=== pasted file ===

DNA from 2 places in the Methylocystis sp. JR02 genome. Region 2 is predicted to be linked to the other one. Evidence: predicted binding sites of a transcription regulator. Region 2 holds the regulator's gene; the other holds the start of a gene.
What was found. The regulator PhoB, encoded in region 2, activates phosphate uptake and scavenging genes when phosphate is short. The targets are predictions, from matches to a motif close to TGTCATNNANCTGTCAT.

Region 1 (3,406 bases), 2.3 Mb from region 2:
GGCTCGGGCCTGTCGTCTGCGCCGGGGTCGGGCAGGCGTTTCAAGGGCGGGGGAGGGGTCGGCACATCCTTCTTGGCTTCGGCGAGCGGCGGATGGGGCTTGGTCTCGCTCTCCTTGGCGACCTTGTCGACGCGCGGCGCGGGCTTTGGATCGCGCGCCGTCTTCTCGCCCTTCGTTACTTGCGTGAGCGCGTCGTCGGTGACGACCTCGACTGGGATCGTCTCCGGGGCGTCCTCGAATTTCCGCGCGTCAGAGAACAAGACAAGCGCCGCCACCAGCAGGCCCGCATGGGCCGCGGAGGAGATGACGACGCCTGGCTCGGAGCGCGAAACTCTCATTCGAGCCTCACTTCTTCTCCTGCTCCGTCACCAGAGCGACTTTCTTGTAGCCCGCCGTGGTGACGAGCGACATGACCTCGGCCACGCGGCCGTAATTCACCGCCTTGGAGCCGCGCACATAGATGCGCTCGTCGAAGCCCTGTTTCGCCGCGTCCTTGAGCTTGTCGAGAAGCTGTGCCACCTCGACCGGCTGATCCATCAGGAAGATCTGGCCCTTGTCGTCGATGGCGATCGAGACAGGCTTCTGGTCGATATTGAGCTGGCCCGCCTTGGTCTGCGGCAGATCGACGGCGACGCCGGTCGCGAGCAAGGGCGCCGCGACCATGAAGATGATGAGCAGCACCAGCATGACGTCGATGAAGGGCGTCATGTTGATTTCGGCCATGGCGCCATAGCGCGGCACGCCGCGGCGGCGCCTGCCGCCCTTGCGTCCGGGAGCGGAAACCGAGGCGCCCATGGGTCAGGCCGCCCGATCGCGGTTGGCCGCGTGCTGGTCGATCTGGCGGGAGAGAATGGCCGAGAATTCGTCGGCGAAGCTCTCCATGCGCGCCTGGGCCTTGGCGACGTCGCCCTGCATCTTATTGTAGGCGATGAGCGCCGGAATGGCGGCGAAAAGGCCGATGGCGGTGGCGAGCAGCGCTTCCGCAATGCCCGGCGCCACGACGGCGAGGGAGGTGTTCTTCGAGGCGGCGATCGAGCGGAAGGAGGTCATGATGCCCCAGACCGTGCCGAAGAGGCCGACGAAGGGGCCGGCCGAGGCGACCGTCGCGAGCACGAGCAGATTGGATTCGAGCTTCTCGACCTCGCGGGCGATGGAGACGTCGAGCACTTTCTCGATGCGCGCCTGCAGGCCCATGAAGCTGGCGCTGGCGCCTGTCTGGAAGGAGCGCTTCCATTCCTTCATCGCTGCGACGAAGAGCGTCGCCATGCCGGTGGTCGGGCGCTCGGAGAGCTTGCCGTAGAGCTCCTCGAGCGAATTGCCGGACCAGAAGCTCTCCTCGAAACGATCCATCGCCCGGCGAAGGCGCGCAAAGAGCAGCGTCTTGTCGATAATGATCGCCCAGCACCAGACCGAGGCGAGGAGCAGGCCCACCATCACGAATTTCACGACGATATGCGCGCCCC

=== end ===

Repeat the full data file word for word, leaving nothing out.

DNA from 2 places in the Methylocystis sp. JR02 genome. Region 2 is predicted to be linked to the other one. Evidence: predicted binding sites of a transcription regulator. Region 2 holds the regulator's gene; the other holds the start of a gene.
What was found. The regulator PhoB, encoded in region 2, activates phosphate uptake and scavenging genes when phosphate is short. The targets are predictions, from matches to a motif close to TGTCATNNANCTGTCAT.

Region 1 (3,406 bases), 2.3 Mb from region 2:
GGCTCGGGCCTGTCGTCTGCGCCGGGGTCGGGCAGGCGTTTCAAGGGCGGGGGAGGGGTCGGCACATCCTTCTTGGCTTCGGCGAGCGGCGGATGGGGCTTGGTCTCGCTCTCCTTGGCGACCTTGTCGACGCGCGGCGCGGGCTTTGGATCGCGCGCCGTCTTCTCGCCCTTCGTTACTTGCGTGAGCGCGTCGTCGGTGACGACCTCGACTGGGATCGTCTCCGGGGCGTCCTCGAATTTCCGCGCGTCAGAGAACAAGACAAGCGCCGCCACCAGCAGGCCCGCATGGGCCGCGGAGGAGATGACGACGCCTGGCTCGGAGCGCGAAACTCTCATTCGAGCCTCACTTCTTCTCCTGCTCCGTCACCAGAGCGACTTTCTTGTAGCCCGCCGTGGTGACGAGCGACATGACCTCGGCCACGCGGCCGTAATTCACCGCCTTGGAGCCGCGCACATAGATGCGCTCGTCGAAGCCCTGTTTCGCCGCGTCCTTGAGCTTGTCGAGAAGCTGTGCCACCTCGACCGGCTGATCCATCAGGAAGATCTGGCCCTTGTCGTCGATGGCGATCGAGACAGGCTTCTGGTCGATATTGAGCTGGCCCGCCTTGGTCTGCGGCAGATCGACGGCGACGCCGGTCGCGAGCAAGGGCGCCGCGACCATGAAGATGATGAGCAGCACCAGCATGACGTCGATGAAGGGCGTCATGTTGATTTCGGCCATGGCGCCATAGCGCGGCACGCCGCGGCGGCGCCTGCCGCCCTTGCGTCCGGGAGCGGAAACCGAGGCGCCCATGGGTCAGGCCGCCCGATCGCGGTTGGCCGCGTGCTGGTCGATCTGGCGGGAGAGAATGGCCGAGAATTCGTCGGCGAAGCTCTCCATGCGCGCCTGGGCCTTGGCGACGTCGCCCTGCATCTTATTGTAGGCGATGAGCGCCGGAATGGCGGCGAAAAGGCCGATGGCGGTGGCGAGCAGCGCTTCCGCAATGCCCGGCGCCACGACGGCGAGGGAGGTGTTCTTCGAGGCGGCGATCGAGCGGAAGGAGGTCATGATGCCCCAGACCGTGCCGAAGAGGCCGACGAAGGGGCCGGCCGAGGCGACCGTCGCGAGCACGAGCAGATTGGATTCGAGCTTCTCGACCTCGCGGGCGATGGAGACGTCGAGCACTTTCTCGATGCGCGCCTGCAGGCCCATGAAGCTGGCGCTGGCGCCTGTCTGGAAGGAGCGCTTCCATTCCTTCATCGCTGCGACGAAGAGCGTCGCCATGCCGGTGGTCGGGCGCTCGGAGAGCTTGCCGTAGAGCTCCTCGAGCGAATTGCCGGACCAGAAGCTCTCCTCGAAACGATCCATCGCCCGGCGAAGGCGCGCAAAGAGCAGCGTCTTGTCGATAATGATCGCCCAGCACCAGACCGAGGCGAGGAGCAGGCCCACCATCACGAATTTCACGACGATATGCGCGCCCC